This weekend we celebrate Pentecost, which is sometimes called the birthday of the Church. You might remember that Jesus told his disciples that he had to go—he had to ascend into heaven—so that he could send the Holy Spirit to them. On Pentecost the Holy Spirit arrives. Before that, the disciples could see Jesus because he was a man—both God and man. So they could see him just as you can see me and I can see you. The Holy Spirit is God, too, but he’s Spirit, and spirits, by definition, are not physical things. You can’t see spirits.
So at Pentecost, the disciples don’t see the Holy Spirit. Instead, they see his signs. Those signs are a driving wind and flames shaped like tongues over the heads of the people there. One sign in particular tells us a lot about the Church. The people at Pentecost come from different countries, and they speak different languages, so normally they wouldn’t be able to understand each other. But when the Holy Spirit comes, they do understand each other. The Holy Spirit changes something inside of them.
Not long ago, at dinner in my community in Rome, which houses Jesuits from maybe 30 different countries, one of my brothers from Columbia was talking with one of my brothers from Poland about the different things people eat around the world, and he mentioned hearing that in parts of Asia people eat dog meat. And another of my brothers from the Philippines, who is normally very quiet, looked up from his plate and said, “Oh, yes, very good,” and then he went on with his meal.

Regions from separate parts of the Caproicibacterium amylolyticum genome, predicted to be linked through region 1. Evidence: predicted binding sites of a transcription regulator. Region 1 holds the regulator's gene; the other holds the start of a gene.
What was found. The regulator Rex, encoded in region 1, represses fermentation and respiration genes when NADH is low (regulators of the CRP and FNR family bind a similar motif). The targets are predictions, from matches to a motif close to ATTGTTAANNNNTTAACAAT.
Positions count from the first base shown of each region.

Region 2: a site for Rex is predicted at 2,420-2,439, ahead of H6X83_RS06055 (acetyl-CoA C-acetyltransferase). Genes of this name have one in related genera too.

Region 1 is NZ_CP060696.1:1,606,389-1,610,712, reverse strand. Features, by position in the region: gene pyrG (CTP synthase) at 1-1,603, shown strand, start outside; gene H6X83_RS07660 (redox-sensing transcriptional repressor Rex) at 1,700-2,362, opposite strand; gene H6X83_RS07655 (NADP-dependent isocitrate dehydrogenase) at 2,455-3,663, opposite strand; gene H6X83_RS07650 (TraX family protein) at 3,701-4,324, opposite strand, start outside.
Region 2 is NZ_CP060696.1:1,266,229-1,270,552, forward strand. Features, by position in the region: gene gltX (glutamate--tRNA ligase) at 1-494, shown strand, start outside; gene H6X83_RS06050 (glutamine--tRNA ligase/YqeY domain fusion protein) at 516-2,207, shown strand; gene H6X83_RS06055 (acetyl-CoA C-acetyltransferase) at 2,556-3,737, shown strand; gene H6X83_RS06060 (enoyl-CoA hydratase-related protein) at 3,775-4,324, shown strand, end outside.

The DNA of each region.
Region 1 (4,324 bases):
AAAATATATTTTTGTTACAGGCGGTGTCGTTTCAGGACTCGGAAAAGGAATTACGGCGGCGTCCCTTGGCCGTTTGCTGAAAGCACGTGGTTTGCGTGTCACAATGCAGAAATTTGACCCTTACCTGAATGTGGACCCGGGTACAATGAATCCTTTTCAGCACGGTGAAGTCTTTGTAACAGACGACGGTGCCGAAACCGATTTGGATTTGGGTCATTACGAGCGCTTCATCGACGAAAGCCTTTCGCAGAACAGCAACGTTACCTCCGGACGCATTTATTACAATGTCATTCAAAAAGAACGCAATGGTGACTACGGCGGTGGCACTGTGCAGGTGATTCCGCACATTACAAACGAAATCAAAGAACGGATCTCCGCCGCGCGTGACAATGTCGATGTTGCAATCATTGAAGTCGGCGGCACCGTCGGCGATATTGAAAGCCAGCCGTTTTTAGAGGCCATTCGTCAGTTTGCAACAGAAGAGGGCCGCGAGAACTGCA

There is no more diverse an organization in the world than the Catholic Church. Not only do Catholics come from different countries and races and language groups, but the Church includes saints of different historical periods, the great cloud of witnesses mentioned by the letter to the Hebrews last week. The martyrs of first century Rome, of seventeenth century Japan, of 20th century Spain and Mexico, and, in our still-young century, of Turkey, Pakistan, Kenya, Nigeria, France and elsewhere could not have been more different culturally or socially, yet they all shared a belief in Catholicism so strong they were willing to die for it. People have indeed come, as the Lord says, from the east and from the west, from the north and from the south to the table in the kingdom of God, around which we gather this morning.
Politicians frequently claim to be uniters, not dividers. If you wanted proof, therefore, that Jesus was not a politician, look no further than today’s Gospel: “Do you think that I have come to establish peace on the earth? No, I tell you, but rather division.”
Political promises of unity, of course, come cheaply; sometimes they simply mean, “If you disagree with me, I’ll accuse you of being a divider.” In today’s Gospel reading, however, Jesus makes a move never recommended by any political consultant: he preemptively accuses himself of bringing division. Other than the desire to put centuries of future homilists in a very awkward position, why would Jesus do this?
For the sacramental theologian such as myself, there’s a deep lesson in the details of the journey. The Son of God’s Incarnation meant entering fully into the reality of human life, with all its diverse moments of suffering and disappointment, of hope and joy, of sometimes just getting by. The Passion narrative is the most vividly detailed part of the Gospels, and the Resurrection stories too, though reflecting the discombobulation of that utterly unprecedented event, also retain the sort of vivid details that stick out in one’s mind even when the world has just gone outside-in. Mary thinks Jesus is the gardener. Jesus eats a bit of fish. The sacraments depend on the details of the Lord’s life, too, on what he ate at his last meal.